A cloud is a visible mass of condensed water vapor, either in the form of tiny drops of water or ice crystals, suspended in the atmosphere. Generally clouds are classified according to their height: high (16,500 to 45,000 feet), middle (6,500 to 23,000 feet), and low (0 to 6,500 feet). The four chief forms of clouds are: cirrus, which are high only white clouds; stratus, which means spread out and most often are long, low, gray layered with a uniform base; cumulus, a Latin word meaning heap or puffy, are white clouds resembling cotton balls or globs of whipped cream; and nimbus, a kind of shapeless dark gray rain cloud, heavy with moisture.
The cirrus clouds generally are predictors of fair weather if they do not thicken. They appear to be light and wispy. Once they lower and merge with other types of cloud formations they thicken, which usually indicates rain or snow will occur in twelve to twenty-four hours. The much lower level stratus clouds are grayish in color and extend in a long layer with a uniform base. They tend to signify fair weather. The dome- shaped cumulus clouds most often foretell fair weather when they stand alone in the sky in a billowy manner. During the summer months, however, when the warm moist air rises rapidly into the atmosphere, they have a tendency to become heavy and flatten by late afternoon. When that takes place they become altocumulus (middle level) or patches of dark stratocumulus type clouds, and they can bring on a thunderstorm or rain before the end of the day.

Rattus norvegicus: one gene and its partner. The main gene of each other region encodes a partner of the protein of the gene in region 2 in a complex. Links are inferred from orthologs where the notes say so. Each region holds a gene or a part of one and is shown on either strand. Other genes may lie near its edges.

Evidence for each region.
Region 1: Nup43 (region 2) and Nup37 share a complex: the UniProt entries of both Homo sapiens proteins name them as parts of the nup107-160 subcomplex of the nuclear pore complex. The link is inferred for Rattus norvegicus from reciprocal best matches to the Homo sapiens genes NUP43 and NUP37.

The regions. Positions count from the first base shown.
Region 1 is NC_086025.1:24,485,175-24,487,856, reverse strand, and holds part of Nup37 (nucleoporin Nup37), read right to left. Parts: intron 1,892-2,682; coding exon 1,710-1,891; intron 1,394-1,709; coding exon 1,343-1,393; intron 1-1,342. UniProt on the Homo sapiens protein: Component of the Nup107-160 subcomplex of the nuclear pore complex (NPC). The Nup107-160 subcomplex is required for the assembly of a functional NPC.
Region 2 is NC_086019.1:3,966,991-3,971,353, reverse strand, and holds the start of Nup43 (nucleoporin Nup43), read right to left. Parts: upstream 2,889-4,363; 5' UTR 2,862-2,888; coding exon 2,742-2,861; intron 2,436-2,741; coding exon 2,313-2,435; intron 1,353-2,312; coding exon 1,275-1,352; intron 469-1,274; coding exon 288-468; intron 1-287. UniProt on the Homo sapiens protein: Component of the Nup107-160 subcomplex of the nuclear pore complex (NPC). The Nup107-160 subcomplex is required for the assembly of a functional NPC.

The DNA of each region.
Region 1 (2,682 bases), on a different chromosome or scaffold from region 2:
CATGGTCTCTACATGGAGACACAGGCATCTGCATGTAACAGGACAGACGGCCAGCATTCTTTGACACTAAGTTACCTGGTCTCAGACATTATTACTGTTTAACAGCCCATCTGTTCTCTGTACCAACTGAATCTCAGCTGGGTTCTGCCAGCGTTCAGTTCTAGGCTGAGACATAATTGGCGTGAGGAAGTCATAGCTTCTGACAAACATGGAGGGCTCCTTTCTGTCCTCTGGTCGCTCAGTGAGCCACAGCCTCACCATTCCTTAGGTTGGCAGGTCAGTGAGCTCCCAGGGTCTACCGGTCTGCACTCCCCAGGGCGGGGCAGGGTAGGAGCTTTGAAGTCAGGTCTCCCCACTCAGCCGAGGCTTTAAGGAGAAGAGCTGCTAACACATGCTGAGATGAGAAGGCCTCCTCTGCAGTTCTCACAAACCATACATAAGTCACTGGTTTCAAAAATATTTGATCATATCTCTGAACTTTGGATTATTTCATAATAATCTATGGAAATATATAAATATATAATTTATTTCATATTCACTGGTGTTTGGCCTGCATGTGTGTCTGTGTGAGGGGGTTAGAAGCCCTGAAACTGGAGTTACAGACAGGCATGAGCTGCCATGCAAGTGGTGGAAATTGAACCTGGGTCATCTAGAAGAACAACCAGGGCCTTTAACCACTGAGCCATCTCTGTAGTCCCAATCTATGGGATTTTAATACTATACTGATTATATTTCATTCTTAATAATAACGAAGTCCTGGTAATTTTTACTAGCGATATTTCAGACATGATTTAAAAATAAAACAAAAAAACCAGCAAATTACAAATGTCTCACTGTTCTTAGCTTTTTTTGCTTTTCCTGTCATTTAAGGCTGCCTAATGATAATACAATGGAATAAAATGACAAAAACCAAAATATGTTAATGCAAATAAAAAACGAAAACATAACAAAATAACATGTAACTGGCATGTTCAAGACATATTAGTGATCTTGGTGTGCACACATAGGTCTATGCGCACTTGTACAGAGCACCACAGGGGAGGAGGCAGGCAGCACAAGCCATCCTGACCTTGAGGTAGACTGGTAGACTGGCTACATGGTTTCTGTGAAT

The most obvious and ominous cloud type of all is the nimbostratus, an extensive, dark low-level mass of gloomy murkiness, easily leading the sky observer to conclude that the "rain clouds" are an imminent threat. The nimbostratus clouds arrive slightly ahead of a warm front and can bring long steady rain or snow in winter.